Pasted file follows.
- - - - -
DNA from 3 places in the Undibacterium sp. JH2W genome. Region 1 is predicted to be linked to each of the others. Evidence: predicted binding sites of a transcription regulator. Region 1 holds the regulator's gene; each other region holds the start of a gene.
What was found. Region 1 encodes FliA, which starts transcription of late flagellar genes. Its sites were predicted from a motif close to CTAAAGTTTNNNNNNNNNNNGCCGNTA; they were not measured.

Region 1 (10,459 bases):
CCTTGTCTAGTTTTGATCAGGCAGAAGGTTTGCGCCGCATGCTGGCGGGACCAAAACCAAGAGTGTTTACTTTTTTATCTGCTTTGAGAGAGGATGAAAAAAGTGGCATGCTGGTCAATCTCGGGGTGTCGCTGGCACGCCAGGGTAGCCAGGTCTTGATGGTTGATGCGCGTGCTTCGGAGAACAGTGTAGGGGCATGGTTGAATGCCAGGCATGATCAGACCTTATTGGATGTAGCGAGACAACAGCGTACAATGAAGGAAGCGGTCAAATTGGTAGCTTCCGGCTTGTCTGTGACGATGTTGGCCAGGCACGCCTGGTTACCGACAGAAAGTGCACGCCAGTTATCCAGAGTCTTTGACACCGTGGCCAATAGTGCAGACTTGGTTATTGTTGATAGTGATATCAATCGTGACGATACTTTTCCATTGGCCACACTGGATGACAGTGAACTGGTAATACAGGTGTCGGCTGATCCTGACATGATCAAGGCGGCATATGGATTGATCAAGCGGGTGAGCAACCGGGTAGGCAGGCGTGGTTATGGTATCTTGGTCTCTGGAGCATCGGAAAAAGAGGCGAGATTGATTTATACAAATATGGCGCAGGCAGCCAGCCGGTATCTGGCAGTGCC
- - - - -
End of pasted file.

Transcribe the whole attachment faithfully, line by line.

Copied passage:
DNA from 3 places in the Undibacterium sp. JH2W genome. Region 1 is predicted to be linked to each of the others. Evidence: predicted binding sites of a transcription regulator. Region 1 holds the regulator's gene; each other region holds the start of a gene.
What was found. Region 1 encodes FliA, which starts transcription of late flagellar genes. Its sites were predicted from a motif close to CTAAAGTTTNNNNNNNNNNNGCCGNTA; they were not measured.

Region 1 (10,459 bases):
CCTTGTCTAGTTTTGATCAGGCAGAAGGTTTGCGCCGCATGCTGGCGGGACCAAAACCAAGAGTGTTTACTTTTTTATCTGCTTTGAGAGAGGATGAAAAAAGTGGCATGCTGGTCAATCTCGGGGTGTCGCTGGCACGCCAGGGTAGCCAGGTCTTGATGGTTGATGCGCGTGCTTCGGAGAACAGTGTAGGGGCATGGTTGAATGCCAGGCATGATCAGACCTTATTGGATGTAGCGAGACAACAGCGTACAATGAAGGAAGCGGTCAAATTGGTAGCTTCCGGCTTGTCTGTGACGATGTTGGCCAGGCACGCCTGGTTACCGACAGAAAGTGCACGCCAGTTATCCAGAGTCTTTGACACCGTGGCCAATAGTGCAGACTTGGTTATTGTTGATAGTGATATCAATCGTGACGATACTTTTCCATTGGCCACACTGGATGACAGTGAACTGGTAATACAGGTGTCGGCTGATCCTGACATGATCAAGGCGGCATATGGATTGATCAAGCGGGTGAGCAACCGGGTAGGCAGGCGTGGTTATGGTATCTTGGTCTCTGGAGCATCGGAAAAAGAGGCGAGATTGATTTATACAAATATGGCGCAGGCAGCCAGCCGGTATCTGGCAGTGCC